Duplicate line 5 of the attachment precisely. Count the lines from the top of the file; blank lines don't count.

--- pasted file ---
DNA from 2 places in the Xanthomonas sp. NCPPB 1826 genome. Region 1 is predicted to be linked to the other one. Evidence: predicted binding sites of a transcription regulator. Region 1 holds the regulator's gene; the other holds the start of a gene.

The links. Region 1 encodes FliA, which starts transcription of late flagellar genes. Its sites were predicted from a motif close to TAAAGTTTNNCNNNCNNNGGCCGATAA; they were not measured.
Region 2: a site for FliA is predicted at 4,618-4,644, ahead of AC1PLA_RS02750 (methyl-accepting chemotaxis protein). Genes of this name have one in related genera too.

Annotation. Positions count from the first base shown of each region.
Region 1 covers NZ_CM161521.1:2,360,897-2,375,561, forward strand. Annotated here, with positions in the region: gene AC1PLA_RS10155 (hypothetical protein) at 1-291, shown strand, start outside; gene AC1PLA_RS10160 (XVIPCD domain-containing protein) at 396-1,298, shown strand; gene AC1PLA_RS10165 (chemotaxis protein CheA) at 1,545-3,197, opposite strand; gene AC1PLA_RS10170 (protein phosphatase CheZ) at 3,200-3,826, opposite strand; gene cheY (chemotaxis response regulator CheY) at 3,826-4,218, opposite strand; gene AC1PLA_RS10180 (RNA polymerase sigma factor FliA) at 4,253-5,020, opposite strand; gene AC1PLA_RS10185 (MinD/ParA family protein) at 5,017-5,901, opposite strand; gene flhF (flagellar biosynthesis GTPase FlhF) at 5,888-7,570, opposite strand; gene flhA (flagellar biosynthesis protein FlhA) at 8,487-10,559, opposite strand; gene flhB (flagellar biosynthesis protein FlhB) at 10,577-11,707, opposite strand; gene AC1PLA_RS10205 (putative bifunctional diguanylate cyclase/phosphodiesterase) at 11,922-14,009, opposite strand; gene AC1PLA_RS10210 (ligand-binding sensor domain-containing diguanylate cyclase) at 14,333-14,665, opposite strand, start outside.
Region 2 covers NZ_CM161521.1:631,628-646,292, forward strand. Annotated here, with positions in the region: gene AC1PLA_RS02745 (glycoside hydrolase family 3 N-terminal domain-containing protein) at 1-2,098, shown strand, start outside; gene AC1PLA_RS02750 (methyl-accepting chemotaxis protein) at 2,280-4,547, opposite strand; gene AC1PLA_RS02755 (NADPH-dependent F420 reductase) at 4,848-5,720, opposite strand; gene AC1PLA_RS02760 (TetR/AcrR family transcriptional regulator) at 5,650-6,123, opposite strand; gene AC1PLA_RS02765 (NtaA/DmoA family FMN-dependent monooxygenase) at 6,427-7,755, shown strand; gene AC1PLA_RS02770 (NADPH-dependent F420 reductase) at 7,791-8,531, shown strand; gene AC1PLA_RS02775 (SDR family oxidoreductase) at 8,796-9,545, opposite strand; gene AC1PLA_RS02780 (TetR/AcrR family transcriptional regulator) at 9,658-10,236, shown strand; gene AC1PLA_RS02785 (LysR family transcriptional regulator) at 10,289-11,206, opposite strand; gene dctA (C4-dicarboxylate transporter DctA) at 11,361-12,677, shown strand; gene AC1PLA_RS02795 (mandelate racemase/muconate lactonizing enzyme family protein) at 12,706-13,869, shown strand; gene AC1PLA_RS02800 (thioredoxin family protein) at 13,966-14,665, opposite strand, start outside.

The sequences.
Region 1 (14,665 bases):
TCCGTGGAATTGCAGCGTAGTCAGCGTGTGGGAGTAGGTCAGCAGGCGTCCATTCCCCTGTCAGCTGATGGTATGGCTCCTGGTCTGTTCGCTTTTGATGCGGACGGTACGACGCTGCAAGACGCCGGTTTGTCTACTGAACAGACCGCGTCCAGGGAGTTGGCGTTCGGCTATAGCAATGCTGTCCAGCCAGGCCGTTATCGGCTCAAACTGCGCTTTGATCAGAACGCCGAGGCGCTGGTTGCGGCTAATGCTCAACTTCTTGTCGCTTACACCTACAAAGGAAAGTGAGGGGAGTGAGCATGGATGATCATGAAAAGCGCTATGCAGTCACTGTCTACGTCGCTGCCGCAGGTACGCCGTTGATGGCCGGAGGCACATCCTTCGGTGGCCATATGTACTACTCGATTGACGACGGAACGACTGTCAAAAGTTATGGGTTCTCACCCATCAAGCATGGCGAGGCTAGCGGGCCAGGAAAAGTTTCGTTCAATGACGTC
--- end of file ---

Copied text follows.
Region 1 covers NZ_CM161521.1:2,360,897-2,375,561, forward strand. Annotated here, with positions in the region: gene AC1PLA_RS10155 (hypothetical protein) at 1-291, shown strand, start outside; gene AC1PLA_RS10160 (XVIPCD domain-containing protein) at 396-1,298, shown strand; gene AC1PLA_RS10165 (chemotaxis protein CheA) at 1,545-3,197, opposite strand; gene AC1PLA_RS10170 (protein phosphatase CheZ) at 3,200-3,826, opposite strand; gene cheY (chemotaxis response regulator CheY) at 3,826-4,218, opposite strand; gene AC1PLA_RS10180 (RNA polymerase sigma factor FliA) at 4,253-5,020, opposite strand; gene AC1PLA_RS10185 (MinD/ParA family protein) at 5,017-5,901, opposite strand; gene flhF (flagellar biosynthesis GTPase FlhF) at 5,888-7,570, opposite strand; gene flhA (flagellar biosynthesis protein FlhA) at 8,487-10,559, opposite strand; gene flhB (flagellar biosynthesis protein FlhB) at 10,577-11,707, opposite strand; gene AC1PLA_RS10205 (putative bifunctional diguanylate cyclase/phosphodiesterase) at 11,922-14,009, opposite strand; gene AC1PLA_RS10210 (ligand-binding sensor domain-containing diguanylate cyclase) at 14,333-14,665, opposite strand, start outside.